Small hydropower projects affect freshwater fish species: study

Small hydropower projects affect freshwater fish species: study

A scientific study in India on Small Hydropower Projects (SHPs), has revealed that despite being promoted as clean energy, these plants have significant ecological impacts, and cause alterations in stream geometry, water quality and freshwater fish species.

The study, published recently in the journal Aquatic Conservation, was conducted by scientists from Wildlife Conservation Society – India Programme (WCS-India Programme), National Centre for Biological Sciences, Bengaluru, Ashoka Trust for Research in Ecology and the Environment, and Foundation for Ecological Research Advocacy and Learning (FERAL). 

It was conducted in the upper reaches of river Nethravathi, which is a part of the Western Ghats biodiversity hotspot.

In the study, two dammed tributaries and one undammed tributary of the west flowing Netravathi river were selected.

It was found that the SHPs affected the river flow by reducing flow immediately below the dam, and also caused flow fluctuation when the water was released back into the river after power generation – both of which have consequences on fish assemblages. The dammed streams altered the fish composition and reduced the number of species.

The SHPs are made up of four main components – a diversion weir (this blocks the river’s flow and creates a reservoir), a powerhouse with turbines, a penstock pipe and a tailrace canal.

The water diverted at the weir passes through the pipes to the powerhouse to produce electricity. Water is then released back into the river further downstream through its tailrace canal.

Explaining the results, Suman Jumani, the lead author said, “Our study was one of the first to holistically assess the impacts of SHPs in the forested regions of the Western Ghats. Ecologically, SHPs severely altered river geometry, water quality, and freshwater fish species assemblages. Since they divert water for long distances, it leaves vast stretches of the river almost completely devoid of water flow in the dry season. Water in these stretches had lower oxygen levels and higher water temperature. Not surprisingly, these habitat alterations strongly affected freshwater fish assemblages.”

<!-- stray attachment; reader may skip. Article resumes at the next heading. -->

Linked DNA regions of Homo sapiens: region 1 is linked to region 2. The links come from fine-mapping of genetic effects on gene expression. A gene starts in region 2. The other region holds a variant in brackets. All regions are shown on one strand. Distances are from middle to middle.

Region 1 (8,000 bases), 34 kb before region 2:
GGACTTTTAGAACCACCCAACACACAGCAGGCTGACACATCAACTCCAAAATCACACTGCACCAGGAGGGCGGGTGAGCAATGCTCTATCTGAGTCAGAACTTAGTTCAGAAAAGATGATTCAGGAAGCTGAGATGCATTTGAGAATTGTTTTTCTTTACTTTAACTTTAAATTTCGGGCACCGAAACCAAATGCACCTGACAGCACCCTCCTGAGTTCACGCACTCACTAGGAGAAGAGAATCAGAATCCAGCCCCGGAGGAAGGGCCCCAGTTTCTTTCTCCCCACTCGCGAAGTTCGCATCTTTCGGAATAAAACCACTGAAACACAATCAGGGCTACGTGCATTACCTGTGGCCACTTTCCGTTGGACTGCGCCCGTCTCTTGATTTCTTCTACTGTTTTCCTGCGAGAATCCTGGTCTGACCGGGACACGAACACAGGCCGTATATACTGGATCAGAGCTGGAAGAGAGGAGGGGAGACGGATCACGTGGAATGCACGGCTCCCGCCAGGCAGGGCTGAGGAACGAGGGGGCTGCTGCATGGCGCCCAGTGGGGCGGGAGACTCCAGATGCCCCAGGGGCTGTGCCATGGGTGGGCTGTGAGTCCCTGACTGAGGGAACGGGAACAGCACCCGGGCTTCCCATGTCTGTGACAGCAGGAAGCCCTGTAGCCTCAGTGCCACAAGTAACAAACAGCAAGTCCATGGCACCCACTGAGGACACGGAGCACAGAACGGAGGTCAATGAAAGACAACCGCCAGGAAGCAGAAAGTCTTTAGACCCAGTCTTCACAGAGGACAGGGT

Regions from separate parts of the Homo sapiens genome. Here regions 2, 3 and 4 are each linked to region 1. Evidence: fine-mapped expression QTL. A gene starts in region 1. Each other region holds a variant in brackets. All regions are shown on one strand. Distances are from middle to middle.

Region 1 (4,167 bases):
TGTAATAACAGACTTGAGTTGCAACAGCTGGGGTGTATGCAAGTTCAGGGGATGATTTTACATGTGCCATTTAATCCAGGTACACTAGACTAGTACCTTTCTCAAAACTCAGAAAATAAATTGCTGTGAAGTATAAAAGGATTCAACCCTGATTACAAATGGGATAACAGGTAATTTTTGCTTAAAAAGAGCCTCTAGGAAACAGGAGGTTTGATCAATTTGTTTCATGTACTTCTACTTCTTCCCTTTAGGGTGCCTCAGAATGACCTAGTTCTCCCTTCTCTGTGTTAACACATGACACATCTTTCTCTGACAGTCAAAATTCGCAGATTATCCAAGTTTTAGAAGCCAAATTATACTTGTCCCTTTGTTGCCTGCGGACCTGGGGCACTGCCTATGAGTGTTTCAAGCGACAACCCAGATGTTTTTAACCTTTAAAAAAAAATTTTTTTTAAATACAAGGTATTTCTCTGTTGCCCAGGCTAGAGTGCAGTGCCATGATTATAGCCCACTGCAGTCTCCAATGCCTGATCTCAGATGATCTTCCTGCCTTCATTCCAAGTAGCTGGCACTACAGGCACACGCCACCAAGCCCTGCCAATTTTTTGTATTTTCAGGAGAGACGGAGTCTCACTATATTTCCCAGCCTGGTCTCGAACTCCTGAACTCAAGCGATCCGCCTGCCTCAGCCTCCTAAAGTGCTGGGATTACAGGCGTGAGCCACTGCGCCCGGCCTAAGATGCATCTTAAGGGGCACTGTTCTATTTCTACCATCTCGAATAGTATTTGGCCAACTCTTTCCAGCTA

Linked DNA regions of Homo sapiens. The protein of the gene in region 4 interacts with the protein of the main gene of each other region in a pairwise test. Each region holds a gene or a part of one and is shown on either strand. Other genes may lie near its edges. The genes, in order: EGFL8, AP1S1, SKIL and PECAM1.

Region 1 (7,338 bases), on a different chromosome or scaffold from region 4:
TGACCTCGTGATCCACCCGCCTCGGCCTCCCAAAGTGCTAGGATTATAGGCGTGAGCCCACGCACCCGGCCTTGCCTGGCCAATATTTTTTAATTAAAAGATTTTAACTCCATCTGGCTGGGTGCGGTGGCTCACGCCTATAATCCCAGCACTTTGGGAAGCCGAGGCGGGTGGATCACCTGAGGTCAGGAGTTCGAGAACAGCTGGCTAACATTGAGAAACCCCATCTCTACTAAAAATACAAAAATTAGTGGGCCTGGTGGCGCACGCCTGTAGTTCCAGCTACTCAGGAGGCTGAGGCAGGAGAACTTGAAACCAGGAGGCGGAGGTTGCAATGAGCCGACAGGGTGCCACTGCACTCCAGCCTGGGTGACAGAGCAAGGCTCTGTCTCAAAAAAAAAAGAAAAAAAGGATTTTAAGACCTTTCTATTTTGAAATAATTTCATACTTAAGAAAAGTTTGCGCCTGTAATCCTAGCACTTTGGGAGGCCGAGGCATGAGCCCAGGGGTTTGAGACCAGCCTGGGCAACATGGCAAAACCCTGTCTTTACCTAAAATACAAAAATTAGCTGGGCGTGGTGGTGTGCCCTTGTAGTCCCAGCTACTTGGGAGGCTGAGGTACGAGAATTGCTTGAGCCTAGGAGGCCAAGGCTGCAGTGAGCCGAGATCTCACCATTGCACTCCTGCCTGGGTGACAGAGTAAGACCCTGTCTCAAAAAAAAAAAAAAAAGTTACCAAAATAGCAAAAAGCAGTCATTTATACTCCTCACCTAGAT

It was also found that the dammed streams had more generalist species of fish (those that are widespread and can survive in harsh environments) compared to specialist species (those that are unique to certain rivers).

They also had reduced numbers of migratory fish such as the Mahseer.

It was also found that the native species were strongly affected, which is a matter of grave concern since these local species are found only in the Western Ghats and hence are under threat of being driven to extinction, the study revealed.
Multiple SHPs set up in close proximity on the same river have affected both the water quality and habitat.

For example, 10 SHPs currently exist on the 108-km long west-flowing Nethravathi river and an additional 44 SHPs have been proposed on the same stretch and this could have a deleterious impact on the ecosystem.
Currently, a new SHP is being constructed on Hongadhahalla, the only free-flowing tributary in the area. Most of the others are also being dammed and diverted as part of the Yettinahole drinking water project.

“Given that this region is an important watershed and a part of Western Ghats biodiversity hotspot, there is an urgent need to monitor, regulate and carefully evaluate the impacts of large-scale infrastructure development,” said Shishir, co-author.

Suman added, “Despite mounting evidence, the Ministry of New and Renewable Energy has plans to build about 6,500 additional SHPs without any environmental and social regulations. Given that most of these planned dams are located within biodiversity hotspots of the Western Ghats and the Himalayas, it is imperative that the policy concerning these projects be revised to include mandatory minimum flow requirements and individual and cumulative environmental impact assessments.”